You might not think of seaports and airports as beacons of social responsibility, but Tay Yoshitani believes they have the same obligations to society as any other business. The Port of Seattle CEO has established an Office of Social Responsibility, and he's made accountability and earning public trust two of the port authority's guiding principles. He's also challenged his staff to adopt the "faster, better, cheaper" mantra and added "safer and cleaner" to their mission.
Running an environmentally responsible operation is the right thing to do for a lot of reasons, Yoshitani said in a keynote speech at the Coalition of New England Companies for Trade (CONECT) Northeast Trade and Transportation Conference in Newport, R.I. But a "sustainable" business model is not just about the environment, he said. "The other two ingredients are economic impact and social justice."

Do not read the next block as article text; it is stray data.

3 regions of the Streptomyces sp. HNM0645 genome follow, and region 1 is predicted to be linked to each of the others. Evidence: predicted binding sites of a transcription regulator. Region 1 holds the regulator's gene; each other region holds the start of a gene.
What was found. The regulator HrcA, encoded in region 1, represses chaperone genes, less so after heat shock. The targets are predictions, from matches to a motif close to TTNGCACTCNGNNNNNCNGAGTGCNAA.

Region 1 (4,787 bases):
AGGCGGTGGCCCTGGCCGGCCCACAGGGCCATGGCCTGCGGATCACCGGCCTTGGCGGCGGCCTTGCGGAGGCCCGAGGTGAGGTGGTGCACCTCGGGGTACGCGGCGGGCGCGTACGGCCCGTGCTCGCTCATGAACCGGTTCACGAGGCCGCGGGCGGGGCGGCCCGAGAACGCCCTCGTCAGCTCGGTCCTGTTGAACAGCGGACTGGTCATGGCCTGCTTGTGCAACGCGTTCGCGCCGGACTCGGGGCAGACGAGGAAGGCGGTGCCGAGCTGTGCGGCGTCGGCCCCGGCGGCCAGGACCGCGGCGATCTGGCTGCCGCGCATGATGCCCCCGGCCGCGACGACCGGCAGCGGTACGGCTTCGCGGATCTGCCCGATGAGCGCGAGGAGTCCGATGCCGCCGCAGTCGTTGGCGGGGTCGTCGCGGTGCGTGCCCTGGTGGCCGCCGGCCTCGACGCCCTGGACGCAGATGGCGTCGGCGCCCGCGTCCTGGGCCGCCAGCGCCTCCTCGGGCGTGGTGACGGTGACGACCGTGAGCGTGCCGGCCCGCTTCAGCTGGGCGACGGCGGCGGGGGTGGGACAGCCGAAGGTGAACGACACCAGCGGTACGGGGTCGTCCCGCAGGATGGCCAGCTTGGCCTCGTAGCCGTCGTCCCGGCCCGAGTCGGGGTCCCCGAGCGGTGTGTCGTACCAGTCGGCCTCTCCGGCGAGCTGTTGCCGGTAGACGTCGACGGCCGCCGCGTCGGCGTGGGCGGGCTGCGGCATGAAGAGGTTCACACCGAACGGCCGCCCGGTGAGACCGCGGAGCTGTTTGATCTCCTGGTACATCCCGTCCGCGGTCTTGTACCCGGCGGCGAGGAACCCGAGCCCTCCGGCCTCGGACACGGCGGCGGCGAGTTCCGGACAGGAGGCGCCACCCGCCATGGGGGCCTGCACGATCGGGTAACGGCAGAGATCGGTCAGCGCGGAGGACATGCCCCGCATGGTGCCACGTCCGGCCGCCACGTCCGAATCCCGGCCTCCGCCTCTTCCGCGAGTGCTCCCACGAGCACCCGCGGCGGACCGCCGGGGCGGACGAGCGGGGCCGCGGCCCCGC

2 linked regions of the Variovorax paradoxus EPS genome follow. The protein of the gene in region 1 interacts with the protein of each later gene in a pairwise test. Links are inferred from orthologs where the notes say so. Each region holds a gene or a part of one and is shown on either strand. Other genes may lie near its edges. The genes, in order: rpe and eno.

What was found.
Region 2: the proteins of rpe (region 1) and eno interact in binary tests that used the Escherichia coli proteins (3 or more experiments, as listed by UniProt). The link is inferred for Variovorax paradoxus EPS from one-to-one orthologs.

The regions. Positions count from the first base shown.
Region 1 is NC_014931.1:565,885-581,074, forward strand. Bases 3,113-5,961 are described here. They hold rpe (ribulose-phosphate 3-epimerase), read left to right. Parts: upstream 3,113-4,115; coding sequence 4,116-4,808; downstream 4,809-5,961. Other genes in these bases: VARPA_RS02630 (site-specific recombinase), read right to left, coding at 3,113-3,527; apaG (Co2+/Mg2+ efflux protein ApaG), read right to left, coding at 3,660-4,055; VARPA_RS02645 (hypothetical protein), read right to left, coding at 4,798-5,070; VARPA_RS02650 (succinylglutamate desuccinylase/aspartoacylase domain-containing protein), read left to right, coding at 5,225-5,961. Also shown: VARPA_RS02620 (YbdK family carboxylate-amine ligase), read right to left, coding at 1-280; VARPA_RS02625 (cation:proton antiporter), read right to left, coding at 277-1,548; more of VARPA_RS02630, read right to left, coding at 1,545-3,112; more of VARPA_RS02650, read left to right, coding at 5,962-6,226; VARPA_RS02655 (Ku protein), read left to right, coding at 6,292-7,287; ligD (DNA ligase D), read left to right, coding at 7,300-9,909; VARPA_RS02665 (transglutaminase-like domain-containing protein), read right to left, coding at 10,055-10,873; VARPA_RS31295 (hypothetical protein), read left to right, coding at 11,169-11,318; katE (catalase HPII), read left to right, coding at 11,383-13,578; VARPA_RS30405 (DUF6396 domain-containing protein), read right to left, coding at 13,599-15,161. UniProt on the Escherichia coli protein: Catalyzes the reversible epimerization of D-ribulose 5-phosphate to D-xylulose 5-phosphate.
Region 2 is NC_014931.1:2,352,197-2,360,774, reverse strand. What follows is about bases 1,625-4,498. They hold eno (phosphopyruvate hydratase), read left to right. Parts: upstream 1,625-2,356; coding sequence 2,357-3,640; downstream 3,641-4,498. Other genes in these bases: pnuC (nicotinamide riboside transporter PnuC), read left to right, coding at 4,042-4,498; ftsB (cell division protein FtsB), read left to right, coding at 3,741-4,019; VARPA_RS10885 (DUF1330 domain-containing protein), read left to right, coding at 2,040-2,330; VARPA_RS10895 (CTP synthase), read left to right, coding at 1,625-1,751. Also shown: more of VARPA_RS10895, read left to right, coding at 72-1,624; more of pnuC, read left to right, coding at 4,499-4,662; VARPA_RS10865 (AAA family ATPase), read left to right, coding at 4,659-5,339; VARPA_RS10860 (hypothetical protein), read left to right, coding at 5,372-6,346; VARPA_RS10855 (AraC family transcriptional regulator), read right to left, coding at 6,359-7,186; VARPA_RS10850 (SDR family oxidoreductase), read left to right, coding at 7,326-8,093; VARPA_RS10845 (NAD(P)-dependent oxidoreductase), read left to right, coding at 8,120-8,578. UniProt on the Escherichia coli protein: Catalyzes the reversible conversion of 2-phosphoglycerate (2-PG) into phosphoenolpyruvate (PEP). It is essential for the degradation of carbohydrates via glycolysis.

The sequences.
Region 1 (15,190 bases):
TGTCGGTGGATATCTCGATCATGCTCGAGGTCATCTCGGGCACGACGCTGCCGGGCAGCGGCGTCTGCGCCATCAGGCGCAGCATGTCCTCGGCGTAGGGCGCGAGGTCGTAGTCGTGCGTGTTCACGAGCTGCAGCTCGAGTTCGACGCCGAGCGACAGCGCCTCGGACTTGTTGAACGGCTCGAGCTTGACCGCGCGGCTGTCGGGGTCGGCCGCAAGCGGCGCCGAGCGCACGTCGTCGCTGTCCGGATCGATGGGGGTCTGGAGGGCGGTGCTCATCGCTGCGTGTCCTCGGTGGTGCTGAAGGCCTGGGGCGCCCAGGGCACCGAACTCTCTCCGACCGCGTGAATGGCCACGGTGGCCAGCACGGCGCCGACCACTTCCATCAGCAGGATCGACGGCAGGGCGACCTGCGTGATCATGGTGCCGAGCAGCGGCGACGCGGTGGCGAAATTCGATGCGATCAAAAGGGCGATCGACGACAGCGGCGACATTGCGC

In today's political atmosphere, the environment, the economy, and society are tightly connected, Yoshitani noted. One result is that port operations are coming under increased environmental scrutiny by local citizens. "The days of getting immediate environmental impact approval because projects create jobs are over," Yoshitani said. "Ports that work successfully with their surrounding communities and manage their facilities in an environmentally responsible way will be successful. Those that don't risk local stakeholders' shutting down ports and blocking international trade." That would hurt local, regional, and national economies, he added. "Make no mistake—when cargo disappears, it translates into job losses."